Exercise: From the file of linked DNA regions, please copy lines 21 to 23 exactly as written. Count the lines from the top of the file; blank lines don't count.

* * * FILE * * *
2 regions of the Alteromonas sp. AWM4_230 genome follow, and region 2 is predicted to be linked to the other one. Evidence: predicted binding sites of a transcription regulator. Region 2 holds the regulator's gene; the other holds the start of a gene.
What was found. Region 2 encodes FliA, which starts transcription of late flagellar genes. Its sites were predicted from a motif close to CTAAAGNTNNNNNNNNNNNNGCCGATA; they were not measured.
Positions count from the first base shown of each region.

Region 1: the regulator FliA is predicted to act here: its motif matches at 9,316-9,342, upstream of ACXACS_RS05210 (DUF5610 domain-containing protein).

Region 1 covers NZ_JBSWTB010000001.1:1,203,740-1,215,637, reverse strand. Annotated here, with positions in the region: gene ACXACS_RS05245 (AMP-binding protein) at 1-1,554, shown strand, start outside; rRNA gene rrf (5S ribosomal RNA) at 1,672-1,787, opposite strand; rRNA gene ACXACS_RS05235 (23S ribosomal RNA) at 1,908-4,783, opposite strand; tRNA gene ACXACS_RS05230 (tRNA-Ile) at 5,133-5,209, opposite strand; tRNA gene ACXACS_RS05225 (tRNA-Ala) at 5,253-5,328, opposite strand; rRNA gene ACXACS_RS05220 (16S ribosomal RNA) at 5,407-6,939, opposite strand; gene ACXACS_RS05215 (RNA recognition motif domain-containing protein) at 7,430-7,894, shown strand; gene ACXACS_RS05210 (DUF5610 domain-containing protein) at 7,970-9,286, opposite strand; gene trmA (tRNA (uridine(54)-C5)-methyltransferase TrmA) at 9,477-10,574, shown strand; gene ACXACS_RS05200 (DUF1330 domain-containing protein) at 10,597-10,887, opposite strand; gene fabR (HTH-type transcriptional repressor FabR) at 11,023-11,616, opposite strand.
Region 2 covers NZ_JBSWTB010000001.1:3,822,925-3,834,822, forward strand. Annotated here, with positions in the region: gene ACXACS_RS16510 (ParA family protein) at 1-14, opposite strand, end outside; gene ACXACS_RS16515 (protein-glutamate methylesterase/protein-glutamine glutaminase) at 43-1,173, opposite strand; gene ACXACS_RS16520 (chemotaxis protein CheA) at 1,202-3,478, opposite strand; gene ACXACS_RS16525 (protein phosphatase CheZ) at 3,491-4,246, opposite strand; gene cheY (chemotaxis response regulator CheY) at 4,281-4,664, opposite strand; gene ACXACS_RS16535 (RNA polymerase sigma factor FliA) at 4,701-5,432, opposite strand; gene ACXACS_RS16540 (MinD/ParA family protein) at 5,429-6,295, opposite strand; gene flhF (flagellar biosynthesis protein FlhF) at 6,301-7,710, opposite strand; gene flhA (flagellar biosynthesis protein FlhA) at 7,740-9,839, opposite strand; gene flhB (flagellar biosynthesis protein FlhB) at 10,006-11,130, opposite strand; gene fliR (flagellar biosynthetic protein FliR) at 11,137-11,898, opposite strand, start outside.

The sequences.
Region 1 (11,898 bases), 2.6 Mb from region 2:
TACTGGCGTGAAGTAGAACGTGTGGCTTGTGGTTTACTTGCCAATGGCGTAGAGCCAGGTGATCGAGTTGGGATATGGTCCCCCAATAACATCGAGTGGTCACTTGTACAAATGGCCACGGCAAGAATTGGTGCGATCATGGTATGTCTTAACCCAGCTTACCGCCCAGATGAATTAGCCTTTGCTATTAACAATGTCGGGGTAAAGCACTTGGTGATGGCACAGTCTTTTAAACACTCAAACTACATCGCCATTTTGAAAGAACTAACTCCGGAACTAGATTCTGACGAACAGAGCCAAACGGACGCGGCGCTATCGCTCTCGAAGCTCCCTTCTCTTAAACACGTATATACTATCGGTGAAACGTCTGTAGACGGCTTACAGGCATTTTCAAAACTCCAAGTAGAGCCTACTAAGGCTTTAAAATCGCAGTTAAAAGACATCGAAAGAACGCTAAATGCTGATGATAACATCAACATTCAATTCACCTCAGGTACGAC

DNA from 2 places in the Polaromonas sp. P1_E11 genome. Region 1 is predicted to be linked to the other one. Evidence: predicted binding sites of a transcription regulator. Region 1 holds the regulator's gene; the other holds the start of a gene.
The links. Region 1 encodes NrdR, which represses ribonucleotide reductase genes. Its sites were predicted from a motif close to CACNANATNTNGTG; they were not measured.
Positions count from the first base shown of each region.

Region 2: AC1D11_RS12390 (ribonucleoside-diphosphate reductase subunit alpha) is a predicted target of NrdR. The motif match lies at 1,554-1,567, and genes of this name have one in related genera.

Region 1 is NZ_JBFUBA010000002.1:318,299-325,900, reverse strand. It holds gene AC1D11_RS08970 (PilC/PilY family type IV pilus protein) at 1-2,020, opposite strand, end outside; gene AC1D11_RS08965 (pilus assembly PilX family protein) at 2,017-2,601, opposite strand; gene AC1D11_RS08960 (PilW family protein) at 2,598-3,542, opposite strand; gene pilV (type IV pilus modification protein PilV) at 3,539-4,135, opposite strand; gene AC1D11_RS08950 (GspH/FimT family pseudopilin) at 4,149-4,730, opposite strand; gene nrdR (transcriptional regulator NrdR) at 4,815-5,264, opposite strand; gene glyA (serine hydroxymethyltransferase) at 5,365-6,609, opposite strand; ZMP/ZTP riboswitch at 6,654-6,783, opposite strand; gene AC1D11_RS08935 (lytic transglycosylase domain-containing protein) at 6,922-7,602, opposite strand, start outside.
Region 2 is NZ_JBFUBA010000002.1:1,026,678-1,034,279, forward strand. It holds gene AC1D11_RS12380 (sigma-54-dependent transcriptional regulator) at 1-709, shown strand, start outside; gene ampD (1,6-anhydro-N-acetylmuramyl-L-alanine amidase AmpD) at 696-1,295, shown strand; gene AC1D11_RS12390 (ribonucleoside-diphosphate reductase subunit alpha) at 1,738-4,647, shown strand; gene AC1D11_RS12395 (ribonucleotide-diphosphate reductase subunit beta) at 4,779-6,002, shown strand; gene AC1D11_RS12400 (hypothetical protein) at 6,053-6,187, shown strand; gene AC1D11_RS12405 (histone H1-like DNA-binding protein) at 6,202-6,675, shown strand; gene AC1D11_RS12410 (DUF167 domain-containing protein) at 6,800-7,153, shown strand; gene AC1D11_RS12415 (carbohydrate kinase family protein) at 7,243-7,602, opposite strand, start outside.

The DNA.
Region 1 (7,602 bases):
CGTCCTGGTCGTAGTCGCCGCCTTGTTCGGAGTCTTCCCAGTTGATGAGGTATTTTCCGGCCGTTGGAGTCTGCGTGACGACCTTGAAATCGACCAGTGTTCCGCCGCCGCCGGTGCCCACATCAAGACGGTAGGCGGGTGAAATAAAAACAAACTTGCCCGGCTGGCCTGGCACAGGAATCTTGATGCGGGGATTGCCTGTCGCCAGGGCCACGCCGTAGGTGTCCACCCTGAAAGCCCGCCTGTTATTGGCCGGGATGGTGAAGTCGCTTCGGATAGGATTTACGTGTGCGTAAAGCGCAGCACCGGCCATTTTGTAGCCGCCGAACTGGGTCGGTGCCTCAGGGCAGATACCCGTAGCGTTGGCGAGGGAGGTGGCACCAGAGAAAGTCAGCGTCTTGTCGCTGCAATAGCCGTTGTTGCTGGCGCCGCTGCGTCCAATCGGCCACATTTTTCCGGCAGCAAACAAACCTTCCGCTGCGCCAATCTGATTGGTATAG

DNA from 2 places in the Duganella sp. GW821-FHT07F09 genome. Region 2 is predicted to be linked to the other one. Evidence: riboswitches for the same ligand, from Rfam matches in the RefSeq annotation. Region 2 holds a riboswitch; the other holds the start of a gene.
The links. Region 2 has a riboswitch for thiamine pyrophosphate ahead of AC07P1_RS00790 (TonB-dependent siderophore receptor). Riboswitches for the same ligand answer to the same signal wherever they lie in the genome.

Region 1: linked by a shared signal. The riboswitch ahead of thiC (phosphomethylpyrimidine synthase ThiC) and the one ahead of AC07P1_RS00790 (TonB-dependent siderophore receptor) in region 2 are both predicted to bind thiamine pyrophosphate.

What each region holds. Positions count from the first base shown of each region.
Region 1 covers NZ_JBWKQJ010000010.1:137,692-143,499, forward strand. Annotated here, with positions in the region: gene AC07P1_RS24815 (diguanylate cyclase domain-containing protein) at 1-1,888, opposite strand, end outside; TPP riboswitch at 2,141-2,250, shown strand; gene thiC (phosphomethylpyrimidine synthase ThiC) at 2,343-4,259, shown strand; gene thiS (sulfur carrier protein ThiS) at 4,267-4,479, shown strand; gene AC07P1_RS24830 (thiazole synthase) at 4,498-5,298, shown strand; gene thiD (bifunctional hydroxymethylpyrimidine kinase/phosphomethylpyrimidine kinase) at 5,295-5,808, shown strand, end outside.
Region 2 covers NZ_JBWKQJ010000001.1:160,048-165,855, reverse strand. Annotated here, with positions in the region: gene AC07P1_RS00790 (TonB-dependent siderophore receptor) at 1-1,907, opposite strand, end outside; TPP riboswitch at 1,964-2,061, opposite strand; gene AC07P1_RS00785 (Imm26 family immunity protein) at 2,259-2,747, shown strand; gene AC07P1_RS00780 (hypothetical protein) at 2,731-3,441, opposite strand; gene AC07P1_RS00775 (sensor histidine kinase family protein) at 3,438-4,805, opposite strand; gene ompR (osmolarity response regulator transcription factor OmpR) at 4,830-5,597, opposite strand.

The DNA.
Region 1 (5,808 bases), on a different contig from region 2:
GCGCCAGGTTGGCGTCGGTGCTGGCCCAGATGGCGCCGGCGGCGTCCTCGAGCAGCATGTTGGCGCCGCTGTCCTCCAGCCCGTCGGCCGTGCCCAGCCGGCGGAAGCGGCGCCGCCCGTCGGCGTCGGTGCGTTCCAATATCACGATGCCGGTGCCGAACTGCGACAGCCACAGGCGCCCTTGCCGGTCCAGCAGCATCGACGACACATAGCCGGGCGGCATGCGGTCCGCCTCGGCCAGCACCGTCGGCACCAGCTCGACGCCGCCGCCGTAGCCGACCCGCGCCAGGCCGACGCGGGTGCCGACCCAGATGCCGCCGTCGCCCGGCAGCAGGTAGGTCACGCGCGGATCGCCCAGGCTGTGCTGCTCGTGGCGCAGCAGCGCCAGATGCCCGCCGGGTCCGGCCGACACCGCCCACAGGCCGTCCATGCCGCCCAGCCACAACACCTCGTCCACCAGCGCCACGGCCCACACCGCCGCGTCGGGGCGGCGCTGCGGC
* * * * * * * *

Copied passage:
Region 1: linked by a shared signal. The riboswitch ahead of thiC (phosphomethylpyrimidine synthase ThiC) and the one ahead of AC07P1_RS00790 (TonB-dependent siderophore receptor) in region 2 are both predicted to bind thiamine pyrophosphate.

What each region holds. Positions count from the first base shown of each region.
Region 1 covers NZ_JBWKQJ010000010.1:137,692-143,499, forward strand. Annotated here, with positions in the region: gene AC07P1_RS24815 (diguanylate cyclase domain-containing protein) at 1-1,888, opposite strand, end outside; TPP riboswitch at 2,141-2,250, shown strand; gene thiC (phosphomethylpyrimidine synthase ThiC) at 2,343-4,259, shown strand; gene thiS (sulfur carrier protein ThiS) at 4,267-4,479, shown strand; gene AC07P1_RS24830 (thiazole synthase) at 4,498-5,298, shown strand; gene thiD (bifunctional hydroxymethylpyrimidine kinase/phosphomethylpyrimidine kinase) at 5,295-5,808, shown strand, end outside.